John Cage  

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Train wreck at Montparnasse (October 22, 1895) by Studio Lévy and Sons.
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Train wreck at Montparnasse (October 22, 1895) by Studio Lévy and Sons.
"I'm devoted to the principle of originality."

John Milton Cage Jr. (September 5, 1912August 12, 1992) was an American composer, philosopher, writer and printmaker. He is perhaps best known for his 1952 composition 4'33", whose three movements are performed without playing a single note.

Cage was an early composer of what he called "chance music"—referred to by others as aleatoric music—where some elements are left to be decided by chance; he is also well known for his non-standard use of musical instruments and his pioneering exploration of electronic music. His works were sometimes controversial, but he is generally regarded as one of the most important composers of his era, especially in his raising questions about the definition of music.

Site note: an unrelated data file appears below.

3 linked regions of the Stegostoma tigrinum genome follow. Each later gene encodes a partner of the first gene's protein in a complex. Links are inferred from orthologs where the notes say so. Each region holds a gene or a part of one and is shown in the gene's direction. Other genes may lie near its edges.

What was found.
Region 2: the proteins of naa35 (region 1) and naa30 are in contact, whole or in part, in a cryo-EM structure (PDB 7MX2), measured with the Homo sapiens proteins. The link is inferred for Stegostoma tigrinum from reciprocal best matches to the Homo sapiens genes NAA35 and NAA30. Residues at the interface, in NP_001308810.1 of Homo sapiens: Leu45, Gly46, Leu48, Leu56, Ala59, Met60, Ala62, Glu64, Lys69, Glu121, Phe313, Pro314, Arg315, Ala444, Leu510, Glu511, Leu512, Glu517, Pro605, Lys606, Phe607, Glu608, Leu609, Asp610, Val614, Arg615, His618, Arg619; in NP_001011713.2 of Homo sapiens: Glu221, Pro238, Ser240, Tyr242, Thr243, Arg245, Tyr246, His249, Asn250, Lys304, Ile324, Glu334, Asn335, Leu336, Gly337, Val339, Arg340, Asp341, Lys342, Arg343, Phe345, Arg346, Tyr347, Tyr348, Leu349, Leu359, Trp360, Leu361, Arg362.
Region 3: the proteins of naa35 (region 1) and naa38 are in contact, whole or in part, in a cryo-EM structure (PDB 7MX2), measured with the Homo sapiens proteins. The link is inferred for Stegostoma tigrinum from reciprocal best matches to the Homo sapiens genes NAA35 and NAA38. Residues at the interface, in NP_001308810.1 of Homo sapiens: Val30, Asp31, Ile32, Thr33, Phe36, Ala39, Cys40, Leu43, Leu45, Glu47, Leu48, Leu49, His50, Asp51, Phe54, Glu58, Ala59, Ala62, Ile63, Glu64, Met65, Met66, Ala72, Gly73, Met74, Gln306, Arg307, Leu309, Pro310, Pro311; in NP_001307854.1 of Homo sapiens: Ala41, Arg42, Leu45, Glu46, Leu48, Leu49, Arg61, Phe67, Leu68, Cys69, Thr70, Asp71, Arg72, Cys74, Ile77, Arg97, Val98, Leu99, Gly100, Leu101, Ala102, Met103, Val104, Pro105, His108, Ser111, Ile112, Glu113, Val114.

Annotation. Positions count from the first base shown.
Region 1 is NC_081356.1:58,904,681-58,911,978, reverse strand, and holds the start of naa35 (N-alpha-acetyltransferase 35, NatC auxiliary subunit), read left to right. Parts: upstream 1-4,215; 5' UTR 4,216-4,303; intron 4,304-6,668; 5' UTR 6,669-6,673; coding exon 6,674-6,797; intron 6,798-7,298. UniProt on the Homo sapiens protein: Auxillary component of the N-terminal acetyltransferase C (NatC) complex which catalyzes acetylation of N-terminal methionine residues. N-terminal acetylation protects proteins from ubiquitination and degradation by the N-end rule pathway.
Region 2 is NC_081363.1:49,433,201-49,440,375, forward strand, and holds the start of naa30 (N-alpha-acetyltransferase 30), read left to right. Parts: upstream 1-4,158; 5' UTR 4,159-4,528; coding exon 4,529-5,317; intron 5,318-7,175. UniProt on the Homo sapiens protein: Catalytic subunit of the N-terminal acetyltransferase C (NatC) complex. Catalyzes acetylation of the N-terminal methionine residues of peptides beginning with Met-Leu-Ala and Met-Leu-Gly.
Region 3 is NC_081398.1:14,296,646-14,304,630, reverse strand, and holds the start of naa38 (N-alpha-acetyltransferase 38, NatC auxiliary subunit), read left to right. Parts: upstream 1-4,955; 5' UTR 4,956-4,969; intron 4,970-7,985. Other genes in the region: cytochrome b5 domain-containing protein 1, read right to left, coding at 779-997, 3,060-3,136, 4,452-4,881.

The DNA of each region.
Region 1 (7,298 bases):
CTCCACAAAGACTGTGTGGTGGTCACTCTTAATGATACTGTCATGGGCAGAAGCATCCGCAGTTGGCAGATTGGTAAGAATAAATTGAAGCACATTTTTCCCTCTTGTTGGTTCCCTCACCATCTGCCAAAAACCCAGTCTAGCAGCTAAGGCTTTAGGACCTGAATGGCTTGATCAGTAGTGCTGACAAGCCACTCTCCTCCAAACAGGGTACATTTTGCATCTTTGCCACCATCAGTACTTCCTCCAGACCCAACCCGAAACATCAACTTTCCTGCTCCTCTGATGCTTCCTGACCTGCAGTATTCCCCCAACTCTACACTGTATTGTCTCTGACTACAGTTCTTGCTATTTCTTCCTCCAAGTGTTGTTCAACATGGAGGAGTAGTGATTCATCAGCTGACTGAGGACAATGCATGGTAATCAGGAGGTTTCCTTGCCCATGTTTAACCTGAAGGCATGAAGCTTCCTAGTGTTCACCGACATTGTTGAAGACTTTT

John Cage put his Zen Buddhist beliefs into practice through music. He described his music as "purposeless play", but "this play is an affirmation of life—not an attempt to bring order out of chaos, nor to suggest improvements in creation, but simply to wake up to the very life we are living, which is so excellent once one gets one’s mind and desires out the way and lets it act of its own accord." Hence comes his favorite saying nichi nichi kore kōnichi or, every day is a good day.

Cage was also an avid mushroom collector. He was a long-term collaborator and romantic partner of choreographer Merce Cunningham.



Unless indicated otherwise, the text in this article is either based on Wikipedia article "John Cage" or another language Wikipedia page thereof used under the terms of the GNU Free Documentation License; or on original research by Jahsonic and friends. See Art and Popular Culture's copyright notice.

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